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As a Tennessee rural educator, I fear that school voucher expansion will hurt our children

Updated: Mar 4

by Dr. Allen Pratt


The National Rural Education Association (NREA) advocates for equitable educational opportunities for the nearly 9 million students attending rural public schools across America. Tennessee has over 600,000 students in rural districts that are the backbone of our communities. But now our rural schools face an existential threat from school vouchers.


Public rural schools have educated children across Tennessee for generations. But they also host community meetings, serve as polling places, host food pantries, offer medical screenings, provide shelter during natural disasters, and access to computers and Wi-Fi. Gov. Bill Lee’s proposed expansion to unlimited universal vouchers will serve to undermine their critical role. 


Tennessee is now party to a well-financed, national, and relentless expansion of private school vouchers in order to privatize public education and serve an ideological agenda that does not align with the best interests of Tennessee families. Make no mistake, vouchers are not about "school choice."


Let's get to the basics about why voucher program is being expanded

Who benefits from universal vouchers? The data is clear: its mostly wealthy families already enrolled in private schools. Under universal vouchers, any family with school-age children can receive one, regardless of income. In states with universal vouchers, roughly 70% go to students enrolled in private schools, and 60% go to families in districts with the highest incomes where most private schools exist. However, these government-subsidized payouts are paid for by all taxpayers, including rural families.

Who exercises choice with vouchers? Not rural families. Our analysis of a recent Sycamore Institute Dashboard on private schools in Tennessee reveals that 42% of rural districts have zero private schools and 84% have three or fewer. In order to attend, students must travel long distances or have no access whatsoever. Not all private schools accept vouchers, nor provide transportation, nor serve students with disabilities. Additionally, a $7,075 voucher won’t cover the full cost of private school tuition, making it out of reach for most rural families.


Do vouchers improve outcomes for public school students? Numerous rigorous studies show that students who leave public schools with a voucher are not faring well. In states with public reporting on vouchers, the results are dismal, with students falling behind their peers in local public schools. The same is true for the pilot voucher program in Nashville, Memphis, and Chattanooga. Perhaps that is why voucher proponents do not support testing or public reporting, and Gov. Lee has signaled that Tennessee’s voucher proposal will not include reporting either.


How would universal vouchers impact rural districts in Tennessee?

Rural districts will be hit hardest by unlimited voucher expansion, where they already operate on tight budgets. They face unique strains because they have fewer students and don’t have the same economies of scale as larger school districts.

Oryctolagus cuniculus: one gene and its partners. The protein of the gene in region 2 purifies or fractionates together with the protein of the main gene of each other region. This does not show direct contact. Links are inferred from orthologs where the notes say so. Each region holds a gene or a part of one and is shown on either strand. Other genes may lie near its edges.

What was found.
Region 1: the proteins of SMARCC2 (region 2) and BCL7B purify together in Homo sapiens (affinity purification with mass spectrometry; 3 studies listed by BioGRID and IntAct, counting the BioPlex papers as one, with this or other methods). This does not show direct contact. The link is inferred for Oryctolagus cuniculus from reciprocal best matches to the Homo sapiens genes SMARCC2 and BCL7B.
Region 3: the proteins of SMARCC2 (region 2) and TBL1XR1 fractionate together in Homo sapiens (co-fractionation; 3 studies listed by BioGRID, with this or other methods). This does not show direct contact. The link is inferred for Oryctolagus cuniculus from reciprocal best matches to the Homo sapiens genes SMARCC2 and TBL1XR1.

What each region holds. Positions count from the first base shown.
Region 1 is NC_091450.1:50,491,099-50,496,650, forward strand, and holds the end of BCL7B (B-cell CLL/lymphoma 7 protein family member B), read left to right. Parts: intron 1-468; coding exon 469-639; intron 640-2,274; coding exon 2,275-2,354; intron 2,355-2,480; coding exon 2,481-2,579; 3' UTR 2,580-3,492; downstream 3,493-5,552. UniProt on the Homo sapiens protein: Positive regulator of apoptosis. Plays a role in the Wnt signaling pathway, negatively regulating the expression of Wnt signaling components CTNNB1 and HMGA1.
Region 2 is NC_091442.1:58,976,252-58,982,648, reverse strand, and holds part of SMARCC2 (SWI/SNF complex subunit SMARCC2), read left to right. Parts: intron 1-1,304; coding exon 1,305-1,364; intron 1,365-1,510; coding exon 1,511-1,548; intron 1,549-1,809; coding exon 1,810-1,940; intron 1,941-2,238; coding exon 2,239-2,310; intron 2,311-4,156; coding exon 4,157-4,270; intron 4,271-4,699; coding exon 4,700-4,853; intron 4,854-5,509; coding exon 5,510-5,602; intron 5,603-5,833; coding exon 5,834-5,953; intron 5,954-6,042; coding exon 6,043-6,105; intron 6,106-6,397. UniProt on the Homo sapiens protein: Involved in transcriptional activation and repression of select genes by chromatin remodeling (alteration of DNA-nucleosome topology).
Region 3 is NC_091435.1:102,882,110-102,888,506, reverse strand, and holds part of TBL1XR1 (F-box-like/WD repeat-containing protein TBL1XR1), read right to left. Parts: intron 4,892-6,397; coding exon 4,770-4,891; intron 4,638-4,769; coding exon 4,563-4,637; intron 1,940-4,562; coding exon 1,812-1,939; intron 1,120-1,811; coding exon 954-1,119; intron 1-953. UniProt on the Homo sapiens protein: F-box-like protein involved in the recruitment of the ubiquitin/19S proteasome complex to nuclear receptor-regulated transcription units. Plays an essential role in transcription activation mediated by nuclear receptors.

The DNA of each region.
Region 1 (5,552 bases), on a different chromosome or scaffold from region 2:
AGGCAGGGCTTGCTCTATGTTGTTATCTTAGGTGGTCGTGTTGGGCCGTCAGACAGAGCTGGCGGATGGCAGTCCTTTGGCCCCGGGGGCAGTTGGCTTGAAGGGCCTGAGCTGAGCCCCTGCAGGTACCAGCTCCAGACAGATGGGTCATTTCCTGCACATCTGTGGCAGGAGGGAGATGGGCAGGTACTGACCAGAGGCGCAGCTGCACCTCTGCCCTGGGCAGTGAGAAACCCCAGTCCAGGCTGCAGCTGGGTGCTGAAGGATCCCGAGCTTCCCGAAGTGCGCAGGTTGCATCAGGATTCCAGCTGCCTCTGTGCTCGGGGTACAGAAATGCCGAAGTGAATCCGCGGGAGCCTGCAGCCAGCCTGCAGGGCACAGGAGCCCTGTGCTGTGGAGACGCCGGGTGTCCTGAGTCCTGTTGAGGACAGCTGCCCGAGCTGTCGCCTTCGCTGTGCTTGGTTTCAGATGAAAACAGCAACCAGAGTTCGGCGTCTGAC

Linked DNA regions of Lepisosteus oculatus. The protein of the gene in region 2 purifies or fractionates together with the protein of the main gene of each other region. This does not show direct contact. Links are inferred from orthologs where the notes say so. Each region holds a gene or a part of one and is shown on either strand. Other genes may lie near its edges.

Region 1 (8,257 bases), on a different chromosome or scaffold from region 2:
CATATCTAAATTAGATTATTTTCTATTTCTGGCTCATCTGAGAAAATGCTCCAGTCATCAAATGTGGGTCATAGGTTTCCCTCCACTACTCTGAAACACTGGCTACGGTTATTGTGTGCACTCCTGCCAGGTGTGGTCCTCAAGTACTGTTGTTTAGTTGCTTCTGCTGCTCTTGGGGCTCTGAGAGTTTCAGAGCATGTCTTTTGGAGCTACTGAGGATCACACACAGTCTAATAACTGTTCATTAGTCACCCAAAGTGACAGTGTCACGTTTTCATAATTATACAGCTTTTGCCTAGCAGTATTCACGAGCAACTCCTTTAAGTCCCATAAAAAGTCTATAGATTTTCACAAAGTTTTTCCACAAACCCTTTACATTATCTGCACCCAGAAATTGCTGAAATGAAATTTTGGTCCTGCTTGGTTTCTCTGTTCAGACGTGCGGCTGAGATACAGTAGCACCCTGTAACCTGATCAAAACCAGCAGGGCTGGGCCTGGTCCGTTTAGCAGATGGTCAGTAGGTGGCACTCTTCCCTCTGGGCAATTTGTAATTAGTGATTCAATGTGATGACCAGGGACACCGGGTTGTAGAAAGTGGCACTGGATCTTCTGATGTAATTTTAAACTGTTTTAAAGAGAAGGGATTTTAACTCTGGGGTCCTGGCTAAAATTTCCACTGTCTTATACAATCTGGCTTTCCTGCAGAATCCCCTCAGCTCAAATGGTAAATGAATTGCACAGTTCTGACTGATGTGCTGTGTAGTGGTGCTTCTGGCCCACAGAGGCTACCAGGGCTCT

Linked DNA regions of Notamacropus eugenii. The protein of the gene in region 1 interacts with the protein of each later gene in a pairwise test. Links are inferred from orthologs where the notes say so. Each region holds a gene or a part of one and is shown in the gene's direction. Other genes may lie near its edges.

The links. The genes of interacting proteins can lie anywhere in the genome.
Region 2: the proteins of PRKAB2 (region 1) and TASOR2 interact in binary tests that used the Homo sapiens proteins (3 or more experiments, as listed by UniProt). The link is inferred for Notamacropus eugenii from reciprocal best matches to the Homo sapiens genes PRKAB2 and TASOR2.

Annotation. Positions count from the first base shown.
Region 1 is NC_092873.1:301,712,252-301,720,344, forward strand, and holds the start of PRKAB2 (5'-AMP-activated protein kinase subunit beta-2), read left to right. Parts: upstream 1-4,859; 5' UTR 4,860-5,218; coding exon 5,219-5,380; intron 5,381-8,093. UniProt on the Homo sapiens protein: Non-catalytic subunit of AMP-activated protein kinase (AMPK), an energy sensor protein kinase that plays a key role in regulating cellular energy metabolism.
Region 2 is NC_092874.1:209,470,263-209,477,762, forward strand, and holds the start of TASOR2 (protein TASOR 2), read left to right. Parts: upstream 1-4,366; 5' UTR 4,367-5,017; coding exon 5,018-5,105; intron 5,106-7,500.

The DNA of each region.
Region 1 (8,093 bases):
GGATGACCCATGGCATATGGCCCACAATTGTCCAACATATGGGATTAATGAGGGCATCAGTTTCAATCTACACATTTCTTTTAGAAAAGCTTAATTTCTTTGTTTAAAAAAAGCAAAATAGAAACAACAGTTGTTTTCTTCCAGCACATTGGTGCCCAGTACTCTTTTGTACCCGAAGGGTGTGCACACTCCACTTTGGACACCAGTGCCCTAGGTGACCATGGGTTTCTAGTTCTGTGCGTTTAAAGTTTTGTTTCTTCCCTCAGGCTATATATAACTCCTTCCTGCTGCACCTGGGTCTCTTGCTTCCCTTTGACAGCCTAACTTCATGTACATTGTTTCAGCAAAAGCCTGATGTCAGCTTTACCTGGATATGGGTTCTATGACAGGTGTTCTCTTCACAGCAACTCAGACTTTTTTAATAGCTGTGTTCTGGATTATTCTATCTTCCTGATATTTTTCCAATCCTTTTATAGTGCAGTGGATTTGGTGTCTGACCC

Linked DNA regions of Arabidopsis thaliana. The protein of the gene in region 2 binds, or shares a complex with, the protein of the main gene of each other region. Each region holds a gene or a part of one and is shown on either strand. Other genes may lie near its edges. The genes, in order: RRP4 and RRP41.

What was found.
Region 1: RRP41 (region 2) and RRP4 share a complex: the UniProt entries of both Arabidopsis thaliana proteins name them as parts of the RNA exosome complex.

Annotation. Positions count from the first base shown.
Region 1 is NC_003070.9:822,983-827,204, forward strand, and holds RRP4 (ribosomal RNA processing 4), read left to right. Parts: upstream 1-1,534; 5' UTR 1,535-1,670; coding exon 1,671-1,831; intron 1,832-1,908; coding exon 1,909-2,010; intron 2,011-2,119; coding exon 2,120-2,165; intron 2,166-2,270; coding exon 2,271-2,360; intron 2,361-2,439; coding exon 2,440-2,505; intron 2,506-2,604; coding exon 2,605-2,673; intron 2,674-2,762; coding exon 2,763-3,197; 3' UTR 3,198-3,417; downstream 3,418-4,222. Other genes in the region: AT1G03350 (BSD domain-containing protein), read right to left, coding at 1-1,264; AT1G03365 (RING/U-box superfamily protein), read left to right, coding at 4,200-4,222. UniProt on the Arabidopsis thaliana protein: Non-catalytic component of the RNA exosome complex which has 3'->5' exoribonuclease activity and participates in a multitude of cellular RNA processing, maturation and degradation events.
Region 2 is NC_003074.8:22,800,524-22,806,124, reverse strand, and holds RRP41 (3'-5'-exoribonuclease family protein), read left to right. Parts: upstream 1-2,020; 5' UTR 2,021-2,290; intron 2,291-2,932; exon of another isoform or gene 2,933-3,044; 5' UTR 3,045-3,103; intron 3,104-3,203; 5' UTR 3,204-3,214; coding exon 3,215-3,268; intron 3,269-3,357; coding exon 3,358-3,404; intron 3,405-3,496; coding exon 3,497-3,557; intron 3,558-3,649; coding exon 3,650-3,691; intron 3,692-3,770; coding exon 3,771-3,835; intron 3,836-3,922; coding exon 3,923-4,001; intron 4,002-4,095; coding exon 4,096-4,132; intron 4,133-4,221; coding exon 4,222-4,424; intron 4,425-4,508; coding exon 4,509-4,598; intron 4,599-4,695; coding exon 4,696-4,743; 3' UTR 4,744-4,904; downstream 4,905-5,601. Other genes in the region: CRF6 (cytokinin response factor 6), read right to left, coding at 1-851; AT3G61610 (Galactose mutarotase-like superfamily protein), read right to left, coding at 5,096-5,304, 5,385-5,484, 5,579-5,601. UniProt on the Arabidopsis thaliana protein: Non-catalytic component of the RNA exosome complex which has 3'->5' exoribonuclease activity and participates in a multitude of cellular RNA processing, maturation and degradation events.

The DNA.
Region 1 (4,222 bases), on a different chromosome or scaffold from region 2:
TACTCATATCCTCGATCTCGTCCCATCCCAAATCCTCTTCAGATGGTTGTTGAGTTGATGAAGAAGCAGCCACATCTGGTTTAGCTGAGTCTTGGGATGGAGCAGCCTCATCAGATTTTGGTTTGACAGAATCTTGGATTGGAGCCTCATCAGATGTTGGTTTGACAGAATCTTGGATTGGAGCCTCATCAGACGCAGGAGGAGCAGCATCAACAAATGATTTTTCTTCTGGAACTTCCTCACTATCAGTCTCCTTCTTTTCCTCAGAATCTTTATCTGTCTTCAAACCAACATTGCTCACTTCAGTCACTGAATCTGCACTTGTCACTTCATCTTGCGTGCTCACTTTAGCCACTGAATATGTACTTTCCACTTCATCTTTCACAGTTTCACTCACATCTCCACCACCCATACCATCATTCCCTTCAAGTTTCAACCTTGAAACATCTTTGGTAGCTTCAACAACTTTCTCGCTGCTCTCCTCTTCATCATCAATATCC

When enrollment drops their fixed costs remain the same, while the challenge of providing services increases. Local counties will be on the hook to make up the difference, which can lead to an increase in local property taxes to maintain the same levels of service.


Schools are often rural communities’ largest employers, and cuts or drops in enrollment will force rural schools to lay off teachers, cut programs, and potentially close altogether.


Rural districts fear cuts in programs will harm students

Rural districts rely more heavily on the state for school funding due to lower local revenue generation.  Tennessee faces stagnant state revenues and a possible $1.6 billion business tax cut, and the funding pie is shrinking.


As the costs of universal vouchers balloon out of control – as they have in other states – there will be cuts to other state programs, hurting rural communities that rely on state-funded TCATS (Tennessee Colleges of Applied Technology), pre-K centers, broadband expansion, health centers, and more. These tradeoffs will have profound economic consequences.


Rather than dismantling the schools, we should fully invest in the system we already have by raising teacher pay, reducing class sizes, expanding access to vocational programs, and providing our community’s schools with what they need.


Strong public schools build strong communities in rural Tennessee. The National Rural Education Association urges Tennessee lawmakers to reject Governor Lee's voucher scheme, which is a failed policy that will harm the very students and communities they claim to help. It's time to stand up for public education and demand that we keep public funds in public schools where they belong.


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Allen Pratt, Ed.D., is executive director of the National Rural Education Association (NREA). Founded in 1907, NREA is the longest-serving organization of its kind, representing and advocating for the needs of rural schools and communities in every state.

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